Unsurprisingly, Democrats are leading among those unregistering to vote in Colorado

In Colorado, 2,037 Democrats have withdrawn their registration, along with 1,255 unaffiliated voters and 367 Republicans.
2 min. read
Denverite Alex Inscoe holds a flag at a rally in support of President Trump, Feb. 27, 2017. (Kevin J. Beaty/Denverite)

Among the 3,738 Colorado voters withdrawing their registration from June 28 through July 14, more than half have been Democrats, according to numbers released by Colorado Secretary of State Wayne Williams on Monday.

The spike in voter registration withdrawals came after President Donald Trump’s elections commission requested data on every voter in every state.

To put this in context, there were an average of 134 de-registrations per week between the week that started Feb. 27 and the week that started June 26. Then 825 people withdrew their registration the week of July 3 and another 2,773 withdrew the week of July 10.

In an interview with the conservative site Breitbart News, Kris Kobach, the Kansas secretary of state who is heading the presidential commission, suggested that Coloradans who withdrew their registration might be felons or non-citizens who voted illegally and wanted to cover their tracks. As Colorado Politics reported, local elections officials of both parties condemned these remarks as untrue and unhelpful.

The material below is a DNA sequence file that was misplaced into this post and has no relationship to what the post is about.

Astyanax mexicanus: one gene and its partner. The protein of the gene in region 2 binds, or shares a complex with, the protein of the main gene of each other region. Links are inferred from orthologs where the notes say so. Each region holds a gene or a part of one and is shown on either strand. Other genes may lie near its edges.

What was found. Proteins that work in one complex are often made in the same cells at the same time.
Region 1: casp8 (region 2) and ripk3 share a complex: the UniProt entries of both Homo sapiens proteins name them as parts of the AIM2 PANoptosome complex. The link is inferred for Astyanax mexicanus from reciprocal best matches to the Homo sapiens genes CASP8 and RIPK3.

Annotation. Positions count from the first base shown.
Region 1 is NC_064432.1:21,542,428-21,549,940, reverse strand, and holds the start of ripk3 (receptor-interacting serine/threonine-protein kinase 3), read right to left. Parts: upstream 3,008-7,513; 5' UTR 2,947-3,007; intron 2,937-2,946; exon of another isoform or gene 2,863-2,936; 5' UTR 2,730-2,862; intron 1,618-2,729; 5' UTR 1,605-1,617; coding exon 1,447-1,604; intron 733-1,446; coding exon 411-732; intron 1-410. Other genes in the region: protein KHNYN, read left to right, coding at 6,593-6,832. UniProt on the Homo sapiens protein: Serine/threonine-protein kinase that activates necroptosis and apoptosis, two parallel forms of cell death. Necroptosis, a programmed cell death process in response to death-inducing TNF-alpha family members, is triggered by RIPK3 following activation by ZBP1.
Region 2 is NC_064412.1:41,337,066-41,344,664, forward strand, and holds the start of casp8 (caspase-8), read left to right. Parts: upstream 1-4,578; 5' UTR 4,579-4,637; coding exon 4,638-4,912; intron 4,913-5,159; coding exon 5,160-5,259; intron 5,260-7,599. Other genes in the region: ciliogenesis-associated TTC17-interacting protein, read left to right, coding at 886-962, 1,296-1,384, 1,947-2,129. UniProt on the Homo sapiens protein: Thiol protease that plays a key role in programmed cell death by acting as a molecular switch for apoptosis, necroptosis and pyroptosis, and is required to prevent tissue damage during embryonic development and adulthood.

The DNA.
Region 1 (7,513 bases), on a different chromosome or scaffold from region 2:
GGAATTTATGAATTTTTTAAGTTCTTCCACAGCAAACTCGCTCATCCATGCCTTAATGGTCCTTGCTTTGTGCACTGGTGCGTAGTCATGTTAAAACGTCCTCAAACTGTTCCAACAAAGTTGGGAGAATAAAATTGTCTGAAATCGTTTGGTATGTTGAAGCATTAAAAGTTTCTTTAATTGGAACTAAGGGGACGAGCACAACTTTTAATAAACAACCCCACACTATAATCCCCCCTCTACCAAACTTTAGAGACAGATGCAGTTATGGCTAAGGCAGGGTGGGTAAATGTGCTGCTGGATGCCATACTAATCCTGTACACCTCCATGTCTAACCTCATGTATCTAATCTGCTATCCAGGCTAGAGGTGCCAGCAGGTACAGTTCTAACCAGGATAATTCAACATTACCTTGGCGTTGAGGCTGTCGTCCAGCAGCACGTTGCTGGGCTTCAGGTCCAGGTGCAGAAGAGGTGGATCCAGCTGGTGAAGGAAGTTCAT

In Colorado, 2,037 Democrats have withdrawn their registration, along with 1,255 unaffiliated voters and 367 Republicans.

There were also 40 withdrawals from Greens, 34 from Libertarians, 4 from the American Constitution Party and 1 from the Unity Party of Colorado, leaving a total of 3,726,504 Colorado voters, all according to the Secretary of State.

The Trump administration has since asked states not to share voter information just yet, pending a decision on a lawsuit filed by the Electronic Privacy Information Center.

As Erica has previously pointed out, if you’re one of the voters who've un-registered to protect your information, you'll have to re-register in time to vote in this fall’s municipal elections and next spring’s primary elections. If you’re concerned about safety, there’s also an option to become a confidential voter.

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